Alumni Corner with Vanessa Vondruska

Vanessa Vondruska pursued higher education in psychology and philosophy at SFU and completed her Master’s in Child and Youth Care at the UVic. Vanessa’s work involved facilitating art projects with children and educators, focusing on social justice and art pedagogies in early childhood education. She is currently enrolled in a Ph.D. program in the same field, working as an atelierista and sessional instructor, with a focus on bridging contemporary art practices and early childhood education. Vanessa cherishes her time at VWS, particularly the influence of her Grade School teacher, Mr. Nash. Waldorf education encouraged her to take risks in her work and express her ideas creatively, shaping her path in academia and art pedagogies.

VWS: Tell me about your work and education after graduating from the VWS. (post-secondary schooling, travel, work experience, family, etc.)

VV: After high school, I did my undergraduate degree at Simon Fraser University in psychology and philosophy. During my undergraduate studies, I began work as a substitute early childhood educator. I then moved to a full-time position in out-of-school care after I completed my degree. For my Master’s thesis, with the School of Child and Youth Care (SCYC), Faculty of Human and Social Development, at the University of Victoria, I worked with two childcare centres on art projects that I facilitated with the children and educators. I used Deleuzian concepts and feminist theories to think about the disciplining of bodies and decentre the human through art in early childhood education. During my Masters, I also got married to my wonderful and supportive partner, Ian Clark. After completing my Master’s, I worked on two projects with the Unit for Early Years Research and Development at the University of Victoria. As an atelierista*, I attempted to bridge contemporary art practices, my own art, and early childhood education. In this work, I collaborated with educators in centres across BC’s lower mainland and Vancouver Island. During this time, I also worked as a sessional instructor for the Aboriginal Early Childcare Education Program, Native Education College, and the School of Child and Youth Care, Early Years Specialization, University of Victoria.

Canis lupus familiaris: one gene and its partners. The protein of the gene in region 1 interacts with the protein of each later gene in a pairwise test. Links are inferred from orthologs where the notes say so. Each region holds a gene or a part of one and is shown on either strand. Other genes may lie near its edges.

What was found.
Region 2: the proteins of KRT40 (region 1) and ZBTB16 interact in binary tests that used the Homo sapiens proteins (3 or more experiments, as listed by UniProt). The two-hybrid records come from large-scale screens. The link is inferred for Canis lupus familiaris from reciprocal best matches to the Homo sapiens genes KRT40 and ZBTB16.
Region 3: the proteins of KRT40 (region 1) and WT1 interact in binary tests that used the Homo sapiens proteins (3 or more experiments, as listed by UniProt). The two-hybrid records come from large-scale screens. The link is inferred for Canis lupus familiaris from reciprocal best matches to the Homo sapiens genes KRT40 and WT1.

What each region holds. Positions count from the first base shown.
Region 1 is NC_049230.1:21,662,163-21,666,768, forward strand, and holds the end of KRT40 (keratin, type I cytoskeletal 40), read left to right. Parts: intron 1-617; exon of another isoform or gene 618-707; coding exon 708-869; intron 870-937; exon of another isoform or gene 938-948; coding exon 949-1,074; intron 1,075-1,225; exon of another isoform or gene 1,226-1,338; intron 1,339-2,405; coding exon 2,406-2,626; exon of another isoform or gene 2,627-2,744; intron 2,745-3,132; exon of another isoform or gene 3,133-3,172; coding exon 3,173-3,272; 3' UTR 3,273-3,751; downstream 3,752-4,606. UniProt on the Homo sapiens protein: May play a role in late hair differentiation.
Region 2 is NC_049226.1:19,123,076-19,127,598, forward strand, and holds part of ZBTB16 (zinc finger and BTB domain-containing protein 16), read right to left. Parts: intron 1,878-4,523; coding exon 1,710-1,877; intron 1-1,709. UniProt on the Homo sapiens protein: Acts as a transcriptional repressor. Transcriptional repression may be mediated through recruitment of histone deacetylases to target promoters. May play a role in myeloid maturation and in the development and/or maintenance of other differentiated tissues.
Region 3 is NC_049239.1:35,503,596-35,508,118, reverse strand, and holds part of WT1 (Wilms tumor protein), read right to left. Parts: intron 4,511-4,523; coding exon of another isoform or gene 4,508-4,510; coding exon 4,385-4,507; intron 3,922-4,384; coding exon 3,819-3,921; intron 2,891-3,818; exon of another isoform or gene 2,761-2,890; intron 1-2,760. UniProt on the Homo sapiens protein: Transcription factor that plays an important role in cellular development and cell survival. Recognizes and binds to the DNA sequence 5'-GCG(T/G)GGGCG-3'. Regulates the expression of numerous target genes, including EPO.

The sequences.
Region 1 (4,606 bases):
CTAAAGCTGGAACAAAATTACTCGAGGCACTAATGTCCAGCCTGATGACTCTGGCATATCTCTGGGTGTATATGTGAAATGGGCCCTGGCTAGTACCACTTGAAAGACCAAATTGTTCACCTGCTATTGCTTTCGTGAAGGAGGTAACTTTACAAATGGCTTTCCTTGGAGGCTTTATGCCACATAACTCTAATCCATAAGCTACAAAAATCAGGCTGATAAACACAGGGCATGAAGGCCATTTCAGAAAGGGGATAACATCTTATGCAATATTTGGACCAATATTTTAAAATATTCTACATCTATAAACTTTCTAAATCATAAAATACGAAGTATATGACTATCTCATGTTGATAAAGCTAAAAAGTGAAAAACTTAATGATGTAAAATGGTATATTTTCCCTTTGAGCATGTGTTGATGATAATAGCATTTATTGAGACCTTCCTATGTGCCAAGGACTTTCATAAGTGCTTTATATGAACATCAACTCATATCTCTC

VWS: What kind of work/study are you involved in now?

VV: I am currently enrolled in the Ph.D. program in SCYC and work as a sessional instructor of early childhood studies. I work as an atelierista with an SSHRC-funded project entitled “Encounters with Materials in Early Childhood Education.” My research and presentations focus on social justice and art pedagogies within early childhood spaces. I have had the opportunity to travel to present my work to places like Morocco and conferences in places like New Orleans. I am also working on publishing within early childhood art pedagogies that consider art practices for social justice.

VWS: What advice would you give to this year’s graduates?

VV: You don’t have to know exactly where you are going in life. Follow your passions and believe in your work, and you will find your way.

VWS: What are your fondest memories of your time at the VWS?

VV: I had such a great teacher in Grade School – Mr. Nash. He brought a modern edge to Waldorf education, which I think was very important for me. I also really enjoyed having the same teacher for eight years of my life.

VWS: How did Waldorf education affect your life and your choice of career?

VV: I think Waldorf helped me take risks in my work and allowed me to write and express my ideas in ways I am not sure I would have had in public schooling. Although I did have to work hard to do the more structured aspects of university schooling, I made it through anyway.

Interview by Ronaye Ireland, for Development, October 2013

*The atelierista, or studio teacher, has formal education in the arts, typically in the visual arts, and works collaboratively with other educators in infant-toddler centres and preschools to further the educational project and objectives of the school community. The atelier, like the classroom, also supports the process of documentation, of making the learning and relationships of children, teachers and parents visible.

Vanessa Vondruska
Vanessa VondruskaClass of 2002

The Vancouver Waldorf School provides an experiential, age-appropriate approach to education based on the insights of Rudolf Steiner that inspires students to love learning, to be creative, open-minded, and compassionate. With a curriculum that integrates all academics with the arts and social learning, Waldorf Education develops not only the left and right hemispheres of the brain but the whole human being. A child’s social, emotional, physical and intellectual development is considered equally, supporting a conscious unfolding of the individuality within each student. Waldorf graduates possess capacities for empathy and clear, creative and independent thinking that enables them to carry out a chosen course of action with moral courage and social responsibility.